Cdapp Sweet Success > Resources > Free Patient Education Material

Cdapp Sweet Success > Resources > Free Patient Education Material

Eating Well to Keep Your Blood Sugar Normal - This pamphlet encourages eating meals low in sugar/carbohydrates and at regular times. It includes cooking tips and examples of high fiber foods. Print in landscape orientation, front to back, clip on the "short edge". Eating Well to Keep Your Blood Sugar Normal/Comiendo Bien Para Mantener Normal el Azcar en la Sangre - Spanish/English Food Guide - This brochure presents a colorful pictorial of the different food groups with a place for writing a personalized meal plan. Drawings of culturally appropriate food items are labeled along with portion sizes. Food groups are color coded for easy reference. Fruits and vegetables rich in vitamin C and A are coded for easy reference. A table of foods which raise blood sugar and should be avoided is also provided Print in portrait orientation, front to back. Food Guide - Vietnamese (Color) **The Vietnamese Food Guide was last updated on 3/05 My Meal Plan - This useful tool assists in providing personalized meal plans for your patient. The chart allows individualized meal and snack examples to be listed in the correct portions for each food group. This is an excellent tool for a wide range of literacy skills. This chart is available in English and Spanish. Print in landscape orientation, front to back, clip on the "short edge". My Meal Plan/Mi Plan de Comidas - Spanish Postpartum Nutrition (My Baby has Been Born...) - This easy to read brochure helps a woman maintain a healthy life style after delivery. Includes information on steps to take to maintain a healthy weight, eating less fat, and how to read a label. Print in landscape orientation, front to back, clip on the "short edge". Post Partum Nutrition/My Baby Has Been Born What do I Eat Now?/ Mi Beb ha nacido, Wue Hago hora Para Pre Continue reading >>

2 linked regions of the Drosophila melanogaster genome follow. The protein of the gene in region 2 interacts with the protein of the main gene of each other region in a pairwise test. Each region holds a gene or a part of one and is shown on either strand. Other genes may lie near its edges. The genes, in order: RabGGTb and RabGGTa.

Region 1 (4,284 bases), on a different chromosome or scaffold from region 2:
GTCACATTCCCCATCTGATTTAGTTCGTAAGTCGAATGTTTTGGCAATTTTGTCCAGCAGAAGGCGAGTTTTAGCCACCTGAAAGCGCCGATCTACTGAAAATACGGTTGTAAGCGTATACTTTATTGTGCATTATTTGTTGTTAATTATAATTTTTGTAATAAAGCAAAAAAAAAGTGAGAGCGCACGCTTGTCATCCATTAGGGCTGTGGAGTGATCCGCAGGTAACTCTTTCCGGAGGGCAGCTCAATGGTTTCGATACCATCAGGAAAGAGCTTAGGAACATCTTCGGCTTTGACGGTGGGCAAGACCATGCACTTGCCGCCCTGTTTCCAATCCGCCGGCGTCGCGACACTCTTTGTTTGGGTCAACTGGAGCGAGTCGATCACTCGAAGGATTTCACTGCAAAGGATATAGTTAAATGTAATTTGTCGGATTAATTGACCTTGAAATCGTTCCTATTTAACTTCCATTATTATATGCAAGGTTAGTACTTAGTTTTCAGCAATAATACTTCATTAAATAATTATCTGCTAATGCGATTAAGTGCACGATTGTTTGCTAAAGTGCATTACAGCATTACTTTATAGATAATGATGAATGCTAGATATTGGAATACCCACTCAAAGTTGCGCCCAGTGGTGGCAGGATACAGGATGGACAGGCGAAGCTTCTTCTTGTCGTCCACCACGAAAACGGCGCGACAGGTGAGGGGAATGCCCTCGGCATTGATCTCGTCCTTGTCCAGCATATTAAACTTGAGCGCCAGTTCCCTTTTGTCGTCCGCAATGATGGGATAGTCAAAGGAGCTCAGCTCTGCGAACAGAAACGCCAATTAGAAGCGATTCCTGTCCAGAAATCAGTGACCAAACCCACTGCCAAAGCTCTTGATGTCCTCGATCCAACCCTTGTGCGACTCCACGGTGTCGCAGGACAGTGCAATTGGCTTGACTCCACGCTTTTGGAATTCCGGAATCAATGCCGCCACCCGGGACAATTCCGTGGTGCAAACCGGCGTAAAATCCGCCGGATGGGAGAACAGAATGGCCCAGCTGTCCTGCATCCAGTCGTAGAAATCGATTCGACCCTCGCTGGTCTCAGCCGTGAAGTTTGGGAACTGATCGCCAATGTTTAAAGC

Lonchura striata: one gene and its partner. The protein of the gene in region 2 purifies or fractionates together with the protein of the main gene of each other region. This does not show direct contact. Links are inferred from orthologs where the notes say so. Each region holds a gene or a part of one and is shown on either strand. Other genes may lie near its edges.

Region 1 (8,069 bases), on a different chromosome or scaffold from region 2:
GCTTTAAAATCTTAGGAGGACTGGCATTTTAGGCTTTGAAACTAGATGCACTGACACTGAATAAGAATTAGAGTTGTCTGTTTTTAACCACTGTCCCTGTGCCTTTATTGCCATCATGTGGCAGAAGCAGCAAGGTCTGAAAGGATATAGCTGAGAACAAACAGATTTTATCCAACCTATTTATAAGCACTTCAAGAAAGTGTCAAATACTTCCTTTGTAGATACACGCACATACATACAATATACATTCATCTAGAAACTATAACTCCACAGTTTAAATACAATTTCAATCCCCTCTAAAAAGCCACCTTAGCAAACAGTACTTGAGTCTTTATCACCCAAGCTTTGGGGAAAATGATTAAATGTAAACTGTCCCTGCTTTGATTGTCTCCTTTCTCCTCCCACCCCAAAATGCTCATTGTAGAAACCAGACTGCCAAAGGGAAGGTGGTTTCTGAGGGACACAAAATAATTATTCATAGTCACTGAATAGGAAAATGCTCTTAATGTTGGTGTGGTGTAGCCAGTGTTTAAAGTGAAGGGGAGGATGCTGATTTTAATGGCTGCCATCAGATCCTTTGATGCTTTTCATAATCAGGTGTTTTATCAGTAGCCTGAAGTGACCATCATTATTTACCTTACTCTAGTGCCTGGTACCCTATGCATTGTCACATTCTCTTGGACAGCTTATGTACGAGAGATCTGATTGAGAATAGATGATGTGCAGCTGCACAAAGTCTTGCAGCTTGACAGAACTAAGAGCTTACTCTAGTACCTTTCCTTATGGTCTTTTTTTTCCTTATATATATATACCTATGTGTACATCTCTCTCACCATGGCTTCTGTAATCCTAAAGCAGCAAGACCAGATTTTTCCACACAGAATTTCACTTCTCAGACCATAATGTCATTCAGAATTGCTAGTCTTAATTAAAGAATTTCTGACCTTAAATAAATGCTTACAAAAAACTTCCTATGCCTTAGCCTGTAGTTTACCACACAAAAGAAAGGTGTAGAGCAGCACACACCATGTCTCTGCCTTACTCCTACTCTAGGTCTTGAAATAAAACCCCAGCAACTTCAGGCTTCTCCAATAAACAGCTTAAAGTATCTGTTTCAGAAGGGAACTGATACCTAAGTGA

Meal Planning Ideas & Tools | Cornerstones4care

Meal Planning Ideas & Tools | Cornerstones4care

Prescription Tresiba is a long-acting insulin used to control high blood sugar in adults with diabetes Tresiba is not for people with diabetic ketoacidosis Tresiba is available in 2 concentrations: 200 units/mL and 100 units/mL It is not known if Tresiba is safe and effective in children under 18 years of age Do not share your Tresiba FlexTouch with other people, even if the needle has been changed. You may give other people a serious infection, or get a serious infection from them. are allergic to Tresiba or any of the ingredients in Tresiba Before taking Tresiba, tell your health care provider about all your medical conditions, including if you are: pregnant, planning to become pregnant, or are breastfeeding taking new prescription or over-the-counter medicines, vitamins, or herbal supplements Talk to your health care provider about low blood sugar and how to manage it. Read the Instructions for Use and take Tresiba exactly as your health care provider tells you to Do not do any conversion of your dose. The dose counter always shows the selected dose in units Know the type and strength of insulin you take. Do not change the type of insulin you take unless your health care provider tells you to If you miss or are delayed in taking your dose of Tresiba: Take your dose as soon as you remember, then continue with your regular dosing schedule Make sure there are at least 8 hours between doses Check your blood sugar levels. Ask your health care provider what your blood sugar levels should be and when you should check them Do not reuse or share your needles with other people. You may give them a serious infection, or get a serious infection from them Never inject Tresiba into a vein or muscle Never use a syringe to remove Tresiba from the FlexTouch pen What should I avoid w Continue reading >>